In a nutshell: I'm moving around the departments, learning about all the different operations. I'm currently in the Harvesting and Marketing team, helping to plan roads and harvesting operations, and working on an environmental project.
Why? "The amount of time in the field is awesome – generally I spend half my working week out in the forest."
New Plymouth Girls' High School, final year subjects: Biology, Chemistry, Physics, Statistics, Calculus
University of Canterbury: Bachelor of Forestry Science
Earning: $40-50,000 graduate salary
I definitely preferred maths and science subjects at school, particularly Calculus and Chemistry. Maths is an important part of my job as I deal with a lot of data every day.
I originally went to university to study engineering, but a year into it I decided it wasn't for me. I'd taken a forestry paper as an elective and I really enjoyed it, so I changed degrees and haven't regretted it.
My studies were supported by a couple of scholarships: from the Canterbury branch of Graduate Women New Zealand and the LA Alexander Agricultural Trust.
You need to do 90 days of work experience to get the Bachelor of Forestry degree. I worked at a sawmill in New Plymouth, in the land management team at Taranaki Regional Council, and in the forestry team at the Carter Holt Harvey [now Oji Fibre Solutions] pulp and paper mill at Kinleith.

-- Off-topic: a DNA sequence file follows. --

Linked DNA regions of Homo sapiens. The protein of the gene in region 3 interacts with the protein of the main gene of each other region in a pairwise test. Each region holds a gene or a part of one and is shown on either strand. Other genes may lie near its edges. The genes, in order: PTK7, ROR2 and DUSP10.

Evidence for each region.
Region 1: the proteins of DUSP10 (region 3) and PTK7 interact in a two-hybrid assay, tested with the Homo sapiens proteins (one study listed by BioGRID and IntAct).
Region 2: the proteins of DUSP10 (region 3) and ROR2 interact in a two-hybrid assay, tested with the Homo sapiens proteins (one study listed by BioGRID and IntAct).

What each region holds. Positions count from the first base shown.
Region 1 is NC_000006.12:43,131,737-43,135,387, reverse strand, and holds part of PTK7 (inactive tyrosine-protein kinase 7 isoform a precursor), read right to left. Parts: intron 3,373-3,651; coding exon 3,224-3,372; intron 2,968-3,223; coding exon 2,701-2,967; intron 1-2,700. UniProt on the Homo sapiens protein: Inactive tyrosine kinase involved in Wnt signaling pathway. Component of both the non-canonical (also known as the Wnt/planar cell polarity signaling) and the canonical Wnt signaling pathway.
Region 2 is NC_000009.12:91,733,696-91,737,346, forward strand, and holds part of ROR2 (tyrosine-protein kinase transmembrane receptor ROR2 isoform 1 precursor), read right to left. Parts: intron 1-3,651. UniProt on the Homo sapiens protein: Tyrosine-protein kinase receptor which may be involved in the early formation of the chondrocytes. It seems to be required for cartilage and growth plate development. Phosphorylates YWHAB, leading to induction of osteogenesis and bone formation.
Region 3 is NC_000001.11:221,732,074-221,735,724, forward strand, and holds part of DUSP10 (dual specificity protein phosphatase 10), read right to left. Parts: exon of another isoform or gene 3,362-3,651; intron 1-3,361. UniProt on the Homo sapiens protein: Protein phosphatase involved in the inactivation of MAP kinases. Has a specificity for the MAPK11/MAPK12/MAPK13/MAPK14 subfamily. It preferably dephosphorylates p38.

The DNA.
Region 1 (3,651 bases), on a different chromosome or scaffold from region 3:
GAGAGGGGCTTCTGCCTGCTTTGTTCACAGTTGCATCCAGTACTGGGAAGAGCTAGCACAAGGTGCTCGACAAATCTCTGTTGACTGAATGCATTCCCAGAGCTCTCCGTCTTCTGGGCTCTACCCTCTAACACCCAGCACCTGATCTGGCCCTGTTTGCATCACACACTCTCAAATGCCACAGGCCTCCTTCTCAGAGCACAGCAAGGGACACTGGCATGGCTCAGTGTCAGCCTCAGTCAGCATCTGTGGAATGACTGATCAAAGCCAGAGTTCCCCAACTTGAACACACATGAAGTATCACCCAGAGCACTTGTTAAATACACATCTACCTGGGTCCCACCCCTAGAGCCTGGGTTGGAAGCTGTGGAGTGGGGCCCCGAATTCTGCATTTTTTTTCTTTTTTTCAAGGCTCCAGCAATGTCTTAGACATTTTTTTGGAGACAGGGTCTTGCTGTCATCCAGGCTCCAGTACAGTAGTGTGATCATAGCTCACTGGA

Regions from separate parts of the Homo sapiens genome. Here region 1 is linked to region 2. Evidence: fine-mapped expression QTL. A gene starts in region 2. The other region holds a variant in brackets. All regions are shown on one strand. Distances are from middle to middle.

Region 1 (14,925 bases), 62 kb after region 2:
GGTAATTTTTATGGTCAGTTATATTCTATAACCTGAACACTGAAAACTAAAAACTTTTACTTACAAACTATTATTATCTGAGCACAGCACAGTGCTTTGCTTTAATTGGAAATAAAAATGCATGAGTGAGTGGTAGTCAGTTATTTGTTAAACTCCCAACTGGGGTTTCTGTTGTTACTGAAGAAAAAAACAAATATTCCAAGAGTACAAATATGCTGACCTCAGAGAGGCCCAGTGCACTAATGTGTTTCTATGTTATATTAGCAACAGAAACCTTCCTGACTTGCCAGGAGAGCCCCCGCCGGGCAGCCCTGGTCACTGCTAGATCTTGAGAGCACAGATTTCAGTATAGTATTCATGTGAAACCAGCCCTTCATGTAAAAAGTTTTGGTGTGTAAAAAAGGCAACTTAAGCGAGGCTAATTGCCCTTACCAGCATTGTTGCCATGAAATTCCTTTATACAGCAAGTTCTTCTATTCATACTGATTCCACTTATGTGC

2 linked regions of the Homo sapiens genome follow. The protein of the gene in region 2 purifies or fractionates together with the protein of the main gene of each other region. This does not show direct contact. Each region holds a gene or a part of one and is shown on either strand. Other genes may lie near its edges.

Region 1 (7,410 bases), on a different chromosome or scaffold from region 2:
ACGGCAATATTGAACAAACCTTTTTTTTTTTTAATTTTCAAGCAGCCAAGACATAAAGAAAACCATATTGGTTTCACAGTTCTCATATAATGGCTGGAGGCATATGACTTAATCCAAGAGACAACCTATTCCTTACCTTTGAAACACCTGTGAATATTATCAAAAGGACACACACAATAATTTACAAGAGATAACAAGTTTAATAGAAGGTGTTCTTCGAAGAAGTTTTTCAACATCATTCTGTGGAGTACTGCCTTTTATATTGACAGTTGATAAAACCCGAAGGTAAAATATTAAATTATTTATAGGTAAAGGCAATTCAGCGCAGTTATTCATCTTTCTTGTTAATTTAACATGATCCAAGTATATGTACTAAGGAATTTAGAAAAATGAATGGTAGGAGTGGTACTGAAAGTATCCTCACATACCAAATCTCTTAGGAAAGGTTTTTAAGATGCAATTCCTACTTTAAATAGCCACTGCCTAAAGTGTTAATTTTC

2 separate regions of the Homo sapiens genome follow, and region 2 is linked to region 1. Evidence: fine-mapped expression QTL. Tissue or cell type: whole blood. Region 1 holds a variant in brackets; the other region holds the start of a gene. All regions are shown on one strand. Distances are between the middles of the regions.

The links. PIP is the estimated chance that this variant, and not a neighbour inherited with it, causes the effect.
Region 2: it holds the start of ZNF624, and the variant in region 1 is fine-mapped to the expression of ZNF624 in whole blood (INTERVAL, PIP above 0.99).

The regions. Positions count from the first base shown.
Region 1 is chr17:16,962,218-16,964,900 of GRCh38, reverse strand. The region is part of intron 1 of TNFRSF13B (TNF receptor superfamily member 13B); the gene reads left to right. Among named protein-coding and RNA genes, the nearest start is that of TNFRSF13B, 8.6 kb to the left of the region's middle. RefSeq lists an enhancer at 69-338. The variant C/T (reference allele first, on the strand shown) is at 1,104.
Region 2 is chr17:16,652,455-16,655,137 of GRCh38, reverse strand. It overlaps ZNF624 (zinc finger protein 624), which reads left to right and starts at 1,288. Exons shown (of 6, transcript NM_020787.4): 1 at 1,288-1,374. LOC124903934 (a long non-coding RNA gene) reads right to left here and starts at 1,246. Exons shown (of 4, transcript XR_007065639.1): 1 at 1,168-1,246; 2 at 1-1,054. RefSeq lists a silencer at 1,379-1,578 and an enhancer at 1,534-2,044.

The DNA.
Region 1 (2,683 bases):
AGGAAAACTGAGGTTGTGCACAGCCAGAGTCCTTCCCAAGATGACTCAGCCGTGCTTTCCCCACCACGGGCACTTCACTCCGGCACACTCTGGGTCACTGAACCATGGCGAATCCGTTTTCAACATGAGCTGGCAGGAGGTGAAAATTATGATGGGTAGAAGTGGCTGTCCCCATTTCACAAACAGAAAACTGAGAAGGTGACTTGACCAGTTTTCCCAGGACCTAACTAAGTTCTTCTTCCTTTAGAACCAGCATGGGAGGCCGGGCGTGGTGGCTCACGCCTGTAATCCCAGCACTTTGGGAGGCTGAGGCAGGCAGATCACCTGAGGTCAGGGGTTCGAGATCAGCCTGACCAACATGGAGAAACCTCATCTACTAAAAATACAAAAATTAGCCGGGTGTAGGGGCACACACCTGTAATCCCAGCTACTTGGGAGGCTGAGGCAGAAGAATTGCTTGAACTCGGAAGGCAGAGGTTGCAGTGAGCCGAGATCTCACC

As a graduate forester I get to do six-month long rotations around the different departments at Timberlands, the company that manages the Kaingaroa Forest – the largest plantation forest in the southern hemisphere.
I did a rotation in the Tree Crop team where I coordinated the daily quality control operations for pruning, thinning and planting. It's about keeping track of what's been completed and where, so I spent time out with the plotting crews and then analysed the data.
I'm currently in the Harvesting and Marketing team, where I help plan logging roads and harvesting operations across the whole forest estate.
I'm also responsible for a project making sure that we maintain a high environmental standard in the areas we've harvested. We need to prevent sediment and harvest waste entering the many waterways within the forest.
The work is extremely varied and my job changes with the seasons. I also get involved in tasks that aren't directly related to my role, including helicopter rides, controlled burns for fire training, and retrieving falcon [kārearea] eggs for incubation. There's a large population of falcons within our forest so sometimes we have to move our operations, especially during breeding season.
I think forestry is a career that would suit almost anyone. There's a lot of different pathways and jobs for both people who like doing practical things outdoors and for those who prefer the technical and analytic side. You do need to be a 'people person', have problem-solving skills and be enthusiastic.
Posted March 2017
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